Airline passengers may do most of their complaining on social media but the US Department of Transportation (DOT) has absolutely no intention of formally registering these complaints.
The DOT’s Aviation Consumer Protection Division, which is the intake point for consumer complaints about airline service other than safety or security issues, has established various channels for consumers to submit complaints, including electronically via web form and by sending a letter or calling the division.
“We do not envision accepting airline consumer complaints via social media in the near future because we are concerned about privacy issues with the use of such sites for handling consumer complaints,” says a DOT spokesperson.
“In 2011, we had considered requiring airlines to respond to consumer complaints sent through social networking sites but ultimately decided against it. In comments submitted to that rulemaking, consumer groups such as the Association for Airline Passenger Rights had remarked that social networking sites are not an appropriate venue for filing complaints.”
On the one hand, the DOT’s prerogative on this issue is understandable; forcing passengers to take formal measures – to, in essence, jump through a few hoops – may weed out individuals who simply have an axe to grind and relish in their ability to do so on social media. On the other hand, however, one wonders if the DOT shouldn’t still consider adopting some social media monitoring and analytics, as part of its overall monitoring of consumer complaints.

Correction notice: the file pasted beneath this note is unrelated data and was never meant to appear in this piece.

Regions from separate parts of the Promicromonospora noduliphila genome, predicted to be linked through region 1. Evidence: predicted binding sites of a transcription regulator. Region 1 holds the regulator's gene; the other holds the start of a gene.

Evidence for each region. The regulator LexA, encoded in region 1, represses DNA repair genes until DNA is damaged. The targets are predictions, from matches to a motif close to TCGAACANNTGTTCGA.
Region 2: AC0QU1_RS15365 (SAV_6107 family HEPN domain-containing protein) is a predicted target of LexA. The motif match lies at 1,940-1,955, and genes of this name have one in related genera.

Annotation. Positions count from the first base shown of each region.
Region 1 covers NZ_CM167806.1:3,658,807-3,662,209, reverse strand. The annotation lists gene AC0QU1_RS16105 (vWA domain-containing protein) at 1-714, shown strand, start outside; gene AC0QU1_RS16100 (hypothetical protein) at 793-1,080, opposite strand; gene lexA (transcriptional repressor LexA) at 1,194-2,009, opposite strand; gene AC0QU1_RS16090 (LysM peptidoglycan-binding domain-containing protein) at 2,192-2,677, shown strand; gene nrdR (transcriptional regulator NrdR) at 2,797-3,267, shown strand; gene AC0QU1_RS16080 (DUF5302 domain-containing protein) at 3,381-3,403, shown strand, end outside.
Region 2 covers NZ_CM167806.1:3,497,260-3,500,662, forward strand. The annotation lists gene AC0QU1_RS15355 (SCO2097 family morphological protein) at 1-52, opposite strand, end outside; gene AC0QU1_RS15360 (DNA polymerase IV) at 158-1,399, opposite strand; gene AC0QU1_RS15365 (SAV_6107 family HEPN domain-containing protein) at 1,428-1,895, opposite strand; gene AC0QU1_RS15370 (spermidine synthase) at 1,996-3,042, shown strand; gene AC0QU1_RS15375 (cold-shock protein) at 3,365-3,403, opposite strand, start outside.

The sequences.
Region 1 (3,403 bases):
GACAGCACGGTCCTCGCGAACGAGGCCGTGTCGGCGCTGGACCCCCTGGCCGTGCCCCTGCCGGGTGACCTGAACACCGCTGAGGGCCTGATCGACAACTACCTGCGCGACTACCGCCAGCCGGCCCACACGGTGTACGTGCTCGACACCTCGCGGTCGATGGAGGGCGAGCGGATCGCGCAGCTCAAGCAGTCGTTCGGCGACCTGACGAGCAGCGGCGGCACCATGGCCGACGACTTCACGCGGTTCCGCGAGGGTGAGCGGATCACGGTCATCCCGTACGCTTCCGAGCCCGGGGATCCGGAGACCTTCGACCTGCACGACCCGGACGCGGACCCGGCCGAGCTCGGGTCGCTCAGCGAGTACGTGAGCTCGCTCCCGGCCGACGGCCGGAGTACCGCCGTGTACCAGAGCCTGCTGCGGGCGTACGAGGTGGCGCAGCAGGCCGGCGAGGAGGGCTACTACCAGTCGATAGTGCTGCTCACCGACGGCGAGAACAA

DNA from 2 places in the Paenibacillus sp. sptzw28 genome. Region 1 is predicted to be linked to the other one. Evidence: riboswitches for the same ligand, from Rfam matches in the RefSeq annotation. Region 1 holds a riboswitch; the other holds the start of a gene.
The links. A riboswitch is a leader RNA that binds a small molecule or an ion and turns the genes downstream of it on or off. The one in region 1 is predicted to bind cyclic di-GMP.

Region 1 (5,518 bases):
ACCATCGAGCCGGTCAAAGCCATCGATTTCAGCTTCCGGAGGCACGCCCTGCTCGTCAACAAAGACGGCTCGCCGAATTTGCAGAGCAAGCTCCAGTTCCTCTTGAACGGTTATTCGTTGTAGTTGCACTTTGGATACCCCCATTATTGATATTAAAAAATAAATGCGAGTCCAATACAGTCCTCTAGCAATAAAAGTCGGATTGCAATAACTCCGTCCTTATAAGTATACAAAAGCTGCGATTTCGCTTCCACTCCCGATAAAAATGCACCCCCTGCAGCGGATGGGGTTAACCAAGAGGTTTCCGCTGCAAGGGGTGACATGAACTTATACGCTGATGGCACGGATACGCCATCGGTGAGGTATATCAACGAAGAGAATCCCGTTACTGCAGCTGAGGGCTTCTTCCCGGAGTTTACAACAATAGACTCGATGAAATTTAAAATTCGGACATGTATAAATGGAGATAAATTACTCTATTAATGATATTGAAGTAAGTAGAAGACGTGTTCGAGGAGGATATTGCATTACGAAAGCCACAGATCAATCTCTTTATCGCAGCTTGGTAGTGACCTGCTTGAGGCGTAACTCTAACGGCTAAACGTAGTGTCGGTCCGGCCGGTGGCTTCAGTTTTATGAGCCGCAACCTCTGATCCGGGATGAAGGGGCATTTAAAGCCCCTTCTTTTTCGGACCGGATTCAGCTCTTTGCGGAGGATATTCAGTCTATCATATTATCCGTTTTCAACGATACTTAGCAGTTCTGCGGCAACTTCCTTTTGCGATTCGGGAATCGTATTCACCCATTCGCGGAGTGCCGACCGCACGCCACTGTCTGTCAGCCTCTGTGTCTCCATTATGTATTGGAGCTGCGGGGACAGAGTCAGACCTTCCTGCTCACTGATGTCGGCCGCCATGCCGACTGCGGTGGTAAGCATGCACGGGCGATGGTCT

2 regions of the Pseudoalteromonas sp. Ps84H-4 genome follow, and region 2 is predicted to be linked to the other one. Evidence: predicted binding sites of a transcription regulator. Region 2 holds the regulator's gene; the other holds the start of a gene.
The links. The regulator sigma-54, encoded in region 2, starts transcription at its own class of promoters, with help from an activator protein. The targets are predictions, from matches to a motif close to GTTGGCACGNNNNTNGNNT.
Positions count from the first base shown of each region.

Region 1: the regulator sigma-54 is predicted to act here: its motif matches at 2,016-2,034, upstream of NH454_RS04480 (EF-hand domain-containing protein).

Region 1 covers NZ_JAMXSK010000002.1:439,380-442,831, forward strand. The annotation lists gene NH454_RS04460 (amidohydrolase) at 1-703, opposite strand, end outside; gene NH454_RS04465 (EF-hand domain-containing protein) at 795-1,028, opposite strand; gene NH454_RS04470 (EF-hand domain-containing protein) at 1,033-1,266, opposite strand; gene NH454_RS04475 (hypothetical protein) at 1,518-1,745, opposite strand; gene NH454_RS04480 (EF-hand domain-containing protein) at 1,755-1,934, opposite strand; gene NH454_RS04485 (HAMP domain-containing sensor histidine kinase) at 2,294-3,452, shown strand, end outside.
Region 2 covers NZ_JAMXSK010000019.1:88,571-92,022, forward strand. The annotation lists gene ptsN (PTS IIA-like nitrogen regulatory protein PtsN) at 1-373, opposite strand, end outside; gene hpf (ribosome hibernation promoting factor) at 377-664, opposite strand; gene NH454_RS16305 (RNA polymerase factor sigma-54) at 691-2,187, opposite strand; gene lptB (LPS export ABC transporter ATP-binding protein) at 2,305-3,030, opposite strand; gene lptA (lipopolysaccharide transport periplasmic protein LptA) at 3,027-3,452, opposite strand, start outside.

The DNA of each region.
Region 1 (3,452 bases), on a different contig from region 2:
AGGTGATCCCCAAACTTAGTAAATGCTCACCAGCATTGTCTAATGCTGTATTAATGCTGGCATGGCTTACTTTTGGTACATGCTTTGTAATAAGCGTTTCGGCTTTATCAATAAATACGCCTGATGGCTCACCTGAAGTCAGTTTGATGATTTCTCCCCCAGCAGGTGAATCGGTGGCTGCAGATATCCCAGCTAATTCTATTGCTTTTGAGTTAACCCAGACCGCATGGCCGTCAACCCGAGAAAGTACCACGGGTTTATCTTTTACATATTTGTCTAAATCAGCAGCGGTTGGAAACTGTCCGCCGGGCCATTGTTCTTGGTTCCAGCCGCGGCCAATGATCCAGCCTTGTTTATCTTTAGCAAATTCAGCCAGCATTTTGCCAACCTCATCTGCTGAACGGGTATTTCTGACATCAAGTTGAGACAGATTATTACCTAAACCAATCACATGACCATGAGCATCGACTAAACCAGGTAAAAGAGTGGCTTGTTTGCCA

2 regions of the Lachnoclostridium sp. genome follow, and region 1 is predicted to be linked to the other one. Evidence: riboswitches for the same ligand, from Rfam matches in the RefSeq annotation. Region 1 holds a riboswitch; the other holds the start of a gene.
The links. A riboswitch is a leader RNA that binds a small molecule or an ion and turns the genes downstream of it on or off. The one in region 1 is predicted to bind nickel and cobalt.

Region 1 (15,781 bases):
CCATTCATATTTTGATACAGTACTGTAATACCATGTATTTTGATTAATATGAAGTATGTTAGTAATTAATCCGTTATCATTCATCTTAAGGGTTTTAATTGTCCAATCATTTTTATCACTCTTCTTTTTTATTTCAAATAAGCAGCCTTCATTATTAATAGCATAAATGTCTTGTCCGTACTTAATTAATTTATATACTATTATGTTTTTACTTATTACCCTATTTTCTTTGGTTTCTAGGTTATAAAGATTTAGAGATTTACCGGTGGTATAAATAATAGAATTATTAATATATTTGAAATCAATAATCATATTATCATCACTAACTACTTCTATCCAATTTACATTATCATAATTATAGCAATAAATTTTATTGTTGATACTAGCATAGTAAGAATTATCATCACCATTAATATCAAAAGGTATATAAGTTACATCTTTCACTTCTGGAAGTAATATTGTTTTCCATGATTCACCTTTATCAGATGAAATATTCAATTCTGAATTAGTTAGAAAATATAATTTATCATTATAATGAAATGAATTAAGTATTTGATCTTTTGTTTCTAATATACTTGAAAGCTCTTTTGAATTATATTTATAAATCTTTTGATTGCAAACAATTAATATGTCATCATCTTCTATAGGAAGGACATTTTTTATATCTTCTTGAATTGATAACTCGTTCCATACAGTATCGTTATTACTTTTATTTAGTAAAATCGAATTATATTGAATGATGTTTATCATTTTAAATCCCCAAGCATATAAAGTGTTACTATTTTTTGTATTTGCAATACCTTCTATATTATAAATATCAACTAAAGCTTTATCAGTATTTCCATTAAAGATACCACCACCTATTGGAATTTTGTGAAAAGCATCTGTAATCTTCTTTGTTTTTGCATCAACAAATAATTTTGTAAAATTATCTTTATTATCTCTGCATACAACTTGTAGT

For instance, the DOT recently reported that, during November 2013, airline consumer complaints filed with the Aviation Consumer Protection Division were down 23.6% from November 2012 and down 11.9% from October 2013. Do these figures mean that consumers are complaining less about airline service or simply that they now do more of their complaining on social media?
By the way, this question was posed by a number of travelers on Twitter when the DOT’s report was released.
Meanwhile, some passengers are registering their ‘highs’ and ‘lows’ about the passenger experience via the #PaxEx hashtag on Twitter and Instagram and – so far – the conversation has been pretty civil.